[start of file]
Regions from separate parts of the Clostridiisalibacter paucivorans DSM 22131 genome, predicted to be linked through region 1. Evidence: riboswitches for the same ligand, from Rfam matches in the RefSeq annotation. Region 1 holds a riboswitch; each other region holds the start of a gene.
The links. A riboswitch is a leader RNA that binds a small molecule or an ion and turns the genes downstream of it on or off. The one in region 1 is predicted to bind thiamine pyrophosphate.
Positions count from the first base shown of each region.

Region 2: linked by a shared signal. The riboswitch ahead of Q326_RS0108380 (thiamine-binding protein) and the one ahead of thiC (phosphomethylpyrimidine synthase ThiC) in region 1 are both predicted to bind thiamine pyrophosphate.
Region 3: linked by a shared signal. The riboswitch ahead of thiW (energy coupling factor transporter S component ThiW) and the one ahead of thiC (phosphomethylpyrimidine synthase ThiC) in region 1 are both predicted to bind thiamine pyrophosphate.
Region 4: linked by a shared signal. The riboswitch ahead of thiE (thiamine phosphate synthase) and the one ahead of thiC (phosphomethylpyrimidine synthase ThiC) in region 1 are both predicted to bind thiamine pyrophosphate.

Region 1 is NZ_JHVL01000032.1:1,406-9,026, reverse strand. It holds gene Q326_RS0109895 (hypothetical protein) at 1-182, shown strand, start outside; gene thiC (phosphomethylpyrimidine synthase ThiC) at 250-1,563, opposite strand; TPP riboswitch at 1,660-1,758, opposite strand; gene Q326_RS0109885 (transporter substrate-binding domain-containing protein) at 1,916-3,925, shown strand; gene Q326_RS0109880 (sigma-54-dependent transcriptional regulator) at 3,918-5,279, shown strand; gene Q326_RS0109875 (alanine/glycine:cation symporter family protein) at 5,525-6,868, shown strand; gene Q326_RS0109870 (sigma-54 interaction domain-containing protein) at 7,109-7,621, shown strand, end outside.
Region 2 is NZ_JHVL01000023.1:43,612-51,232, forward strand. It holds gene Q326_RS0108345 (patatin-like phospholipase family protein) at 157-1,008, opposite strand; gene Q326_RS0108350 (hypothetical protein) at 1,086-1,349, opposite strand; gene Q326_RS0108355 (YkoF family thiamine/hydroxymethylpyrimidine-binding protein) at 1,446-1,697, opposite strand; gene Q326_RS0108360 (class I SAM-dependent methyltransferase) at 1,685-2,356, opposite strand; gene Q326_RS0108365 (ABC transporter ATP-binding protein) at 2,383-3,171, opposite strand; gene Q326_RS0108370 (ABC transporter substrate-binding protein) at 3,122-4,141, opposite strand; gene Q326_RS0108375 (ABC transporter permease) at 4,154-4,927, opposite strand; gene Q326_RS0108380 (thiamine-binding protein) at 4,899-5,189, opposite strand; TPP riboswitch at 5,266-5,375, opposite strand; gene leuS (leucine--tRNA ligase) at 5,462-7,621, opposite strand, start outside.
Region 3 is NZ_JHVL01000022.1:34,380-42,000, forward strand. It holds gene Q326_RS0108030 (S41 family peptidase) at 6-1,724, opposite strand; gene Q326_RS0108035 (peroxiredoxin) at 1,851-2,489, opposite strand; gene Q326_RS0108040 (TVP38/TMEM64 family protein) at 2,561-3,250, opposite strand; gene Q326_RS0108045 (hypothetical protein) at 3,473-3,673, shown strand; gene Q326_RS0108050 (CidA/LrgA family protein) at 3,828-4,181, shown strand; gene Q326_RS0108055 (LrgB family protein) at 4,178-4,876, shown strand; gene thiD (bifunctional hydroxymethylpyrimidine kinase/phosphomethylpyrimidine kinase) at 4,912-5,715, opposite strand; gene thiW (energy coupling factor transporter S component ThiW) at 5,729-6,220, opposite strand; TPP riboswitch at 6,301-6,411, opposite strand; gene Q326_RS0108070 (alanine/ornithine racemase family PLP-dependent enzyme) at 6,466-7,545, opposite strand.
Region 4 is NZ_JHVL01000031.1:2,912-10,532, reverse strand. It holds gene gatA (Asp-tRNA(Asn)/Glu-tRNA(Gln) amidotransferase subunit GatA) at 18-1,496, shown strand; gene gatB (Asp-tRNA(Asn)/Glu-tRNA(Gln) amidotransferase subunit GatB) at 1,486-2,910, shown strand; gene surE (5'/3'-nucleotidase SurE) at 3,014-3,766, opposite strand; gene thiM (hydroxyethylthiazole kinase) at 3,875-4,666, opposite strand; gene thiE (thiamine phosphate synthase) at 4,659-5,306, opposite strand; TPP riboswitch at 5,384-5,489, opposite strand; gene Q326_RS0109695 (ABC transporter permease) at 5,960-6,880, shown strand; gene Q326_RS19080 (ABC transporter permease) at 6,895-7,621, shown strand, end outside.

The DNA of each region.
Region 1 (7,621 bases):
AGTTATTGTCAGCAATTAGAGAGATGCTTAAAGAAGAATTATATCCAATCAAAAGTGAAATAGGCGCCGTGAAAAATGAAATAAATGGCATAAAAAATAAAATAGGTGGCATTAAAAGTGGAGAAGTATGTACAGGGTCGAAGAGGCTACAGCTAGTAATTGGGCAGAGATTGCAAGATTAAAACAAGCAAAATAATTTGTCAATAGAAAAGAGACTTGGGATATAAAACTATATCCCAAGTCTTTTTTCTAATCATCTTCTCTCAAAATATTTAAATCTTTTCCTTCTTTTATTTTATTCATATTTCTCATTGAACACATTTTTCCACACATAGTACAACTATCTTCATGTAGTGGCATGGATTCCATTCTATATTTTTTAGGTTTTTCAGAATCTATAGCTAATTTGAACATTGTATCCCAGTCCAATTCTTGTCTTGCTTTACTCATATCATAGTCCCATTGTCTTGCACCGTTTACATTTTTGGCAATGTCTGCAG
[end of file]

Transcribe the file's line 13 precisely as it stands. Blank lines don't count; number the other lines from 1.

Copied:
AGTTATTGTCAGCAATTAGAGAGATGCTTAAAGAAGAATTATATCCAATCAAAAGTGAAATAGGCGCCGTGAAAAATGAAATAAATGGCATAAAAAATAAAATAGGTGGCATTAAAAGTGGAGAAGTATGTACAGGGTCGAAGAGGCTACAGCTAGTAATTGGGCAGAGATTGCAAGATTAAAACAAGCAAAATAATTTGTCAATAGAAAAGAGACTTGGGATATAAAACTATATCCCAAGTCTTTTTTCTAATCATCTTCTCTCAAAATATTTAAATCTTTTCCTTCTTTTATTTTATTCATATTTCTCATTGAACACATTTTTCCACACATAGTACAACTATCTTCATGTAGTGGCATGGATTCCATTCTATATTTTTTAGGTTTTTCAGAATCTATAGCTAATTTGAACATTGTATCCCAGTCCAATTCTTGTCTTGCTTTACTCATATCATAGTCCCATTGTCTTGCACCGTTTACATTTTTGGCAATGTCTGCAG